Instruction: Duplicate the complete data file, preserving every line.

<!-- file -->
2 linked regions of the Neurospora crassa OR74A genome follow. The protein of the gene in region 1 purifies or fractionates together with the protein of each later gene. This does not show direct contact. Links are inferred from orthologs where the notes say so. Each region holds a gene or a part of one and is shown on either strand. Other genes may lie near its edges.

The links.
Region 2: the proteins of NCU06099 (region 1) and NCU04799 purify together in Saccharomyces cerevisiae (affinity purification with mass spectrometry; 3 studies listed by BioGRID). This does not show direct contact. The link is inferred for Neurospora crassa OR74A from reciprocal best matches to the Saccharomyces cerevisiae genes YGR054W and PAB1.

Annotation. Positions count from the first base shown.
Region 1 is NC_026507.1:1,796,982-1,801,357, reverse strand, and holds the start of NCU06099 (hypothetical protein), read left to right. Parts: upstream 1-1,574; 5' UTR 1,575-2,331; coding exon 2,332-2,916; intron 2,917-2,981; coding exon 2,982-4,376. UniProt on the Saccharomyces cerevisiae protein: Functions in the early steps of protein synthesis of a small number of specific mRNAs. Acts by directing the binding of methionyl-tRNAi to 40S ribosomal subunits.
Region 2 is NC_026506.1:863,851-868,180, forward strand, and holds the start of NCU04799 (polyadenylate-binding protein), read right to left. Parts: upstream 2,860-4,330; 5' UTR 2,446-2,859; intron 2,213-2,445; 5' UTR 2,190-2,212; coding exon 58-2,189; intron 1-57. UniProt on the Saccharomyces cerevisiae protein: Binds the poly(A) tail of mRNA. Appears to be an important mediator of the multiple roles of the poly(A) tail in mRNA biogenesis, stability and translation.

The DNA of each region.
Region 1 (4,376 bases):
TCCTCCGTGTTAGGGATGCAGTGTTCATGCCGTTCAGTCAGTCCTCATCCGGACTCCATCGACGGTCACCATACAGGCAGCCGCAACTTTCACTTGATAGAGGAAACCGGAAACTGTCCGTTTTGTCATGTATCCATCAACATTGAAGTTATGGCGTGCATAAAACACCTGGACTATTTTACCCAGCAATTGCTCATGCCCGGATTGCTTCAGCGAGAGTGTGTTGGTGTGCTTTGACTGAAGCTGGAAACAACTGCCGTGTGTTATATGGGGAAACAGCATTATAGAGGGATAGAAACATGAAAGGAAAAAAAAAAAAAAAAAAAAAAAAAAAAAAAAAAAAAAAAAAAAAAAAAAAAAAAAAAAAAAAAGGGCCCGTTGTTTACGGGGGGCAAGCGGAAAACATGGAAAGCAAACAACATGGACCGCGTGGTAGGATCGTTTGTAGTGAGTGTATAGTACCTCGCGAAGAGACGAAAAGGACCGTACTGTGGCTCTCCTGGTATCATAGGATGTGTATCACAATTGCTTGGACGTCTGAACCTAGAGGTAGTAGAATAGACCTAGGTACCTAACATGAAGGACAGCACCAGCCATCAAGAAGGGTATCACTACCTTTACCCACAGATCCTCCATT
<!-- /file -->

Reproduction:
2 linked regions of the Neurospora crassa OR74A genome follow. The protein of the gene in region 1 purifies or fractionates together with the protein of each later gene. This does not show direct contact. Links are inferred from orthologs where the notes say so. Each region holds a gene or a part of one and is shown on either strand. Other genes may lie near its edges.

The links.
Region 2: the proteins of NCU06099 (region 1) and NCU04799 purify together in Saccharomyces cerevisiae (affinity purification with mass spectrometry; 3 studies listed by BioGRID). This does not show direct contact. The link is inferred for Neurospora crassa OR74A from reciprocal best matches to the Saccharomyces cerevisiae genes YGR054W and PAB1.

Annotation. Positions count from the first base shown.
Region 1 is NC_026507.1:1,796,982-1,801,357, reverse strand, and holds the start of NCU06099 (hypothetical protein), read left to right. Parts: upstream 1-1,574; 5' UTR 1,575-2,331; coding exon 2,332-2,916; intron 2,917-2,981; coding exon 2,982-4,376. UniProt on the Saccharomyces cerevisiae protein: Functions in the early steps of protein synthesis of a small number of specific mRNAs. Acts by directing the binding of methionyl-tRNAi to 40S ribosomal subunits.
Region 2 is NC_026506.1:863,851-868,180, forward strand, and holds the start of NCU04799 (polyadenylate-binding protein), read right to left. Parts: upstream 2,860-4,330; 5' UTR 2,446-2,859; intron 2,213-2,445; 5' UTR 2,190-2,212; coding exon 58-2,189; intron 1-57. UniProt on the Saccharomyces cerevisiae protein: Binds the poly(A) tail of mRNA. Appears to be an important mediator of the multiple roles of the poly(A) tail in mRNA biogenesis, stability and translation.

The DNA of each region.
Region 1 (4,376 bases):
TCCTCCGTGTTAGGGATGCAGTGTTCATGCCGTTCAGTCAGTCCTCATCCGGACTCCATCGACGGTCACCATACAGGCAGCCGCAACTTTCACTTGATAGAGGAAACCGGAAACTGTCCGTTTTGTCATGTATCCATCAACATTGAAGTTATGGCGTGCATAAAACACCTGGACTATTTTACCCAGCAATTGCTCATGCCCGGATTGCTTCAGCGAGAGTGTGTTGGTGTGCTTTGACTGAAGCTGGAAACAACTGCCGTGTGTTATATGGGGAAACAGCATTATAGAGGGATAGAAACATGAAAGGAAAAAAAAAAAAAAAAAAAAAAAAAAAAAAAAAAAAAAAAAAAAAAAAAAAAAAAAAAAAAAAAGGGCCCGTTGTTTACGGGGGGCAAGCGGAAAACATGGAAAGCAAACAACATGGACCGCGTGGTAGGATCGTTTGTAGTGAGTGTATAGTACCTCGCGAAGAGACGAAAAGGACCGTACTGTGGCTCTCCTGGTATCATAGGATGTGTATCACAATTGCTTGGACGTCTGAACCTAGAGGTAGTAGAATAGACCTAGGTACCTAACATGAAGGACAGCACCAGCCATCAAGAAGGGTATCACTACCTTTACCCACAGATCCTCCATT